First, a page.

Rika “Tinydoll” Ishige may be a burgeoning ONE Championship superstar, and a leading women’s athlete in Thailand’s martial arts scene, but she did not always have a reputation for her combat talents.
In fact, before she equipped herself with martial arts, she had been a target for bullies.
During her childhood, Ishige was frequently picked on because of her appearance. “Tinydoll,” who is of Thai and Japanese descent, always sported a genuine smile with friendly eyes and was petite in stature.
The local bullies took notice, and made Ishige’s teenage life a nightmare. She often fell victim to mental abuse and physical attacks. All of that led her into the world of martial arts.
“I do not remember the first time I got bullied because I used to get bullied since I was young,” Ishige reveals, as she reflects on her adolescent years. “When I was a junior in high school, I was bullied by the seniors because I am only half Thai.”
“At first they made fun of me verbally, like calling me terrible names, and after that I was physically bullied. I got pushed from behind and had my hair pulled.”
“Tinydoll” did not receive much help from her teachers, and nobody ever stepped in to help. Even worse, she was not the only victim in her school. Bullying culture is one that has the tendency to spread quickly if it is not dealt with, and that meant difficult school days for many of her peers.
“If you have a weak point or are different, you can be the target of bullying,” she continues, with her slight figure and dual-heritage clearly putting a target on her back.
Each individual’s reaction to being bullied is different. Some lash out, while others could retreat into themselves.
Ishige had to find her own strength and way to cope. She did not want to add fuel to the fire, so she did her best to stay away from her tormentors, and out of the line of fire.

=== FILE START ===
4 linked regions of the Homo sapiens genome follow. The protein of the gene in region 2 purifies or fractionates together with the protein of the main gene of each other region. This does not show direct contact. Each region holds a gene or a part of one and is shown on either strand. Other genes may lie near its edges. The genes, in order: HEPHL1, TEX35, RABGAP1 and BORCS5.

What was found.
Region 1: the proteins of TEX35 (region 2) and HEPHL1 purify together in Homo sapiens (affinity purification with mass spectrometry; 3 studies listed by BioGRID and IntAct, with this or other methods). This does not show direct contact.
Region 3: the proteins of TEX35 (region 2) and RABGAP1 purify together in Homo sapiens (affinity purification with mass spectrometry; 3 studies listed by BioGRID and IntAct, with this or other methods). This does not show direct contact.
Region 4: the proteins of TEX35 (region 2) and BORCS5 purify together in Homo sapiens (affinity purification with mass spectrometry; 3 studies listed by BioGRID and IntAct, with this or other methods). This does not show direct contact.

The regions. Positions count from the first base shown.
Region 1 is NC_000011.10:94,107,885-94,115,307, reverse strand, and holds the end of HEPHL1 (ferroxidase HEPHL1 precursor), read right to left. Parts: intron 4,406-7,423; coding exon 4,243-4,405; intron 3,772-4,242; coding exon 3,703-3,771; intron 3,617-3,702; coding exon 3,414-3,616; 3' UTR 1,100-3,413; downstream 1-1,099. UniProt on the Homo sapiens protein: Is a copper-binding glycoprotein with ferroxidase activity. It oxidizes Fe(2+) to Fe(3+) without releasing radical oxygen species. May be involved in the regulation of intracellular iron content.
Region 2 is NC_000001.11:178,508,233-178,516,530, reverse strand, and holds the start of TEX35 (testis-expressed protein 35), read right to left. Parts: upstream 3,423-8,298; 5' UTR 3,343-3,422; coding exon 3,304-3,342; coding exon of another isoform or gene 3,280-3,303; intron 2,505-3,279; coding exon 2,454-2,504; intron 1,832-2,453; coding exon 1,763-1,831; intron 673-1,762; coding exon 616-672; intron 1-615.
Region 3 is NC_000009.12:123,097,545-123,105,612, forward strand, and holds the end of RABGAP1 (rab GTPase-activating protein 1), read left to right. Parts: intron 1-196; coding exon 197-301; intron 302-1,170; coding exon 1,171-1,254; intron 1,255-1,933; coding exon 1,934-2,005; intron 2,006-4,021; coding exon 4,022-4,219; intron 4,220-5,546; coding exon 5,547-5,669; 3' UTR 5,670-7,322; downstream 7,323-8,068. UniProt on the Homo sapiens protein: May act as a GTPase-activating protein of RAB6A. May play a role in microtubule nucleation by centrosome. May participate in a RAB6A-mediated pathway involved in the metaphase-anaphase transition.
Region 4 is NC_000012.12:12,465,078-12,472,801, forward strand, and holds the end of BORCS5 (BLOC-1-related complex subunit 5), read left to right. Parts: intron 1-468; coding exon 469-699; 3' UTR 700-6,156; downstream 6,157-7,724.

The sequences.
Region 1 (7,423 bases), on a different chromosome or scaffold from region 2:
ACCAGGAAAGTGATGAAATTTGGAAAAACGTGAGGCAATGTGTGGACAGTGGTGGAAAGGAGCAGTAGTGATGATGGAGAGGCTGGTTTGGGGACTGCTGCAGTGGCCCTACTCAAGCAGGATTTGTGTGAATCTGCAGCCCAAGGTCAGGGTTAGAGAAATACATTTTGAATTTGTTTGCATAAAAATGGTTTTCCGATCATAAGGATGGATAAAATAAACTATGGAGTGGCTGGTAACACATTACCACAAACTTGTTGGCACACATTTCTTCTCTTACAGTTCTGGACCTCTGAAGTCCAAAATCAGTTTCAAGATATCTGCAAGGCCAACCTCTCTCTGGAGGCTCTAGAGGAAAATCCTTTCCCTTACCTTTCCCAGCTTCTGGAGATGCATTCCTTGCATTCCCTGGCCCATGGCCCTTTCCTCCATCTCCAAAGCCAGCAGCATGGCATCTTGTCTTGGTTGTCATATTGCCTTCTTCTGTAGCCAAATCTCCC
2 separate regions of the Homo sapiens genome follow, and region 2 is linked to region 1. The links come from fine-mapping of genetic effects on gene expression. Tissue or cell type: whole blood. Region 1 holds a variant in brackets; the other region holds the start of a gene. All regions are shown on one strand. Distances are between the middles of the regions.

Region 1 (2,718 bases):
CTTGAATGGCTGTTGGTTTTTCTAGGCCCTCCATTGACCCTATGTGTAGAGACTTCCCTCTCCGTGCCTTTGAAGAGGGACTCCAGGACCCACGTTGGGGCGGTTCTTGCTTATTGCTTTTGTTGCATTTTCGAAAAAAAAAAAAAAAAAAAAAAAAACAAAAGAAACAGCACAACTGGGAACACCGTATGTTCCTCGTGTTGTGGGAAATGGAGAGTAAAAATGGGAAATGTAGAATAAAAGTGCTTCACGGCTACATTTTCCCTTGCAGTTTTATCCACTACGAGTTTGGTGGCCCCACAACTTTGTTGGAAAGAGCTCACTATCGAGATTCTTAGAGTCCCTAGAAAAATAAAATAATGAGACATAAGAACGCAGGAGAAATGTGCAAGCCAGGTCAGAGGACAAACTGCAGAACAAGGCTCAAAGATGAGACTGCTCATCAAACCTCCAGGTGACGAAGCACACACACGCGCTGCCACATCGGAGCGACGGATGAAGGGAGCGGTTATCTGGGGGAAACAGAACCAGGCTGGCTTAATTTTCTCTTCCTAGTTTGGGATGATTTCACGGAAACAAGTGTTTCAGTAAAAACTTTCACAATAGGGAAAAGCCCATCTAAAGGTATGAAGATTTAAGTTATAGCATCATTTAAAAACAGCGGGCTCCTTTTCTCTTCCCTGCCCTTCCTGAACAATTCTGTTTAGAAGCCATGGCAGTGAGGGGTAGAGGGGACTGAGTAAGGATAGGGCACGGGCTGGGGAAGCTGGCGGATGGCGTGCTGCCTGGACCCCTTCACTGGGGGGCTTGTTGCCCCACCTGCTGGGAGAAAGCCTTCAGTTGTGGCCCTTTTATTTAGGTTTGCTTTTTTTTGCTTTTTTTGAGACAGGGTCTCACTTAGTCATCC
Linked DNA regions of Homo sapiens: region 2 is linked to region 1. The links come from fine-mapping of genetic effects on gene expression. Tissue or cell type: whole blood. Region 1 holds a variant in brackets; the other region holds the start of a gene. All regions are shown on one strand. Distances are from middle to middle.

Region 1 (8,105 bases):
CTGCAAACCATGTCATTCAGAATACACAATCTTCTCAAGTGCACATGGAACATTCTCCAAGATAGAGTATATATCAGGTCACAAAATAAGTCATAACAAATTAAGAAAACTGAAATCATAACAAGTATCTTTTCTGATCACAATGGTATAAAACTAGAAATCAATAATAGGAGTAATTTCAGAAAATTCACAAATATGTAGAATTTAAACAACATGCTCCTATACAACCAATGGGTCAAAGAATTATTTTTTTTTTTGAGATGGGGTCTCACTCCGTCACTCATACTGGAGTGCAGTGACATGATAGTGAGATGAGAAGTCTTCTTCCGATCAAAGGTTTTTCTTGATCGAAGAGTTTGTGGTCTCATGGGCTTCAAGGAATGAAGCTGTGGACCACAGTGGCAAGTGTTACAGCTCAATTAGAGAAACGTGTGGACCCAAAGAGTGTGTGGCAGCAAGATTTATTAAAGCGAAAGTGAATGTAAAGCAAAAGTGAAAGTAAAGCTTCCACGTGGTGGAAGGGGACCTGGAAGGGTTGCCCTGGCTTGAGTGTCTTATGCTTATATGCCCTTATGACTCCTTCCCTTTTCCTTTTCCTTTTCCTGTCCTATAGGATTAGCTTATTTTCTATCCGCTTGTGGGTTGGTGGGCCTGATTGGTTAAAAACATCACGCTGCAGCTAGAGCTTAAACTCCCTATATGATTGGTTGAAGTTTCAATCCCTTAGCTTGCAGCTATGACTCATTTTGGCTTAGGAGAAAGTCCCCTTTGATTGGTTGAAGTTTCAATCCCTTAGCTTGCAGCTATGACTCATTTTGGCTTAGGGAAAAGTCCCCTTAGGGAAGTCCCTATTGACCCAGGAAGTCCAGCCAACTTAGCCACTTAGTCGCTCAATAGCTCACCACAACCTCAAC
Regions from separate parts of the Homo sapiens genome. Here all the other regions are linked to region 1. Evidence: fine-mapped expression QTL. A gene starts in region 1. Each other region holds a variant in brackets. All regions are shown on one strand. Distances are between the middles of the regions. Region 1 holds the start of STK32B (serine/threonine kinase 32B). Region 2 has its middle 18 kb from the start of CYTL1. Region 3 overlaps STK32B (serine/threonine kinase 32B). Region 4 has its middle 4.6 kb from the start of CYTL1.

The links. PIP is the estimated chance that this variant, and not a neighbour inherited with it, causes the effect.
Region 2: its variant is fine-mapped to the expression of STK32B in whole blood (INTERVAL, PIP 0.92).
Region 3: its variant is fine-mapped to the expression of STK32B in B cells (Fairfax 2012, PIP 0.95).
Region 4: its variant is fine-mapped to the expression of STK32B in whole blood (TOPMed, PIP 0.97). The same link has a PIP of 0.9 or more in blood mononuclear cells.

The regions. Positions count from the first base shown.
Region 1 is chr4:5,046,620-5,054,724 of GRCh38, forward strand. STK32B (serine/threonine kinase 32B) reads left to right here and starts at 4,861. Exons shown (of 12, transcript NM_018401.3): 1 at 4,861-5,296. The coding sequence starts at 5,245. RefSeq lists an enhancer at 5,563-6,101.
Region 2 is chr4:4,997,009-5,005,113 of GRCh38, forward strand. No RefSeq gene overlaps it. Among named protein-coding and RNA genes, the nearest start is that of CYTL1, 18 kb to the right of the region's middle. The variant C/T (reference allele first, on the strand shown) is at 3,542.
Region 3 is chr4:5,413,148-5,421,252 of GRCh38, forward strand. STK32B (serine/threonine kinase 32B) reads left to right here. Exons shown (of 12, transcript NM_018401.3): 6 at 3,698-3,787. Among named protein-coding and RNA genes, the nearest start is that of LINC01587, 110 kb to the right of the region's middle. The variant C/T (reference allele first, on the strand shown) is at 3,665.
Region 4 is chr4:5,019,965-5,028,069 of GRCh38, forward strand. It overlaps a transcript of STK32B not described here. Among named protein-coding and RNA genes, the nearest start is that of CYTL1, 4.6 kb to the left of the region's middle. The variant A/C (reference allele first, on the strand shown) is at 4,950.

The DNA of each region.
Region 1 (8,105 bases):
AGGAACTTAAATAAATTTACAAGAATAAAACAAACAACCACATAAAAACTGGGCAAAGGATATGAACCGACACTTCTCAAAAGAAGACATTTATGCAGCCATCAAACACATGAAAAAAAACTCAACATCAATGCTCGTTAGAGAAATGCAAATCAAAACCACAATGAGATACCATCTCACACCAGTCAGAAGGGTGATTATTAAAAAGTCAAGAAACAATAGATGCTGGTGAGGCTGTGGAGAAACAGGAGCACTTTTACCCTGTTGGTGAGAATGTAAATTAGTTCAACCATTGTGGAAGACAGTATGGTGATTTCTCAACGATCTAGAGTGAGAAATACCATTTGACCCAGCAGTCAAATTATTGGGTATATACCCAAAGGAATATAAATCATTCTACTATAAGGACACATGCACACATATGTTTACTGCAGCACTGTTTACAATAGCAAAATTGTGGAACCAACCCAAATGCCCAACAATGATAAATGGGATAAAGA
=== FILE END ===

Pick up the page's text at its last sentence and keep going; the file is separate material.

That was the first line of defense — and the most sensible one. In addition, she decided that she needed to be able to protect herself, should that line be breached, and her physical safety be put at risk again.
So, as a tiny teenage girl, hence the nickname “Tinydoll,” she stepped through the doors of her local martial arts school, and has never looked back.
“I did not learn martial arts to hurt people, just for self-defense,” she offers. “I decided to start practicing aikido and karate.”
As Ishige began to feel more physically capable, her psychological confidence grew on the same trajectory. This is just as important as the skills, as the two work hand-in-hand, enhancing each other at every turn. You get better, so you get more confident. You get more confident, so you execute your techniques better.
“I became stronger — not only physically, but mentally,” she explains. “I felt calmer and better at controlling my emotions.”
The bullies started to bother her less and less, until eventually, they faded away. Arming herself with martial arts and its accompanying benefits helped her to fight back, even if most of the fighting was done in her mind.
Ishige regained control of her situation, and has her training to thank. That is why she actively advocates martial arts to any young person having a difficult time. After all, she has been through it, and already learnt the lessons.
“You cannot change others, only yourself. Get ready to deal with every situation,” she asserts. “You should get physical strength by working out or practicing martial arts to protect yourself from physical or sexual bullying. Also, you will build mental strength for dealing with verbal bullying, including cyberbullying.”
However, what if you’re petite in stature like Ishige? There is still a martial art for you, as leverage and brain power can overmatch brawn.
“Jiu-jitsu helped me a lot, both in my normal life and in matches. It is good for small people like me,” she advises.
Today, she also has some advice for her bullies, who may well now be reading this articles or watching her compete on a live global broadcast to 1 billion potential viewers across 128 countries.
“Now we have become adults, and I think some have children. Please teach them to put yourself in someone else’s shoes. No one wants to be bullied.”
However, if resistance is your only means of survival, then you can look to Ishige’s example. It does not matter what your size is, you can always take steps to resist, and you should know that you will never have to stand alone.
Although Ishige had to endure countless experiences with bullying, it led her to martial arts, and she has become a strong, confident woman who is now one of Asia’s most popular stars.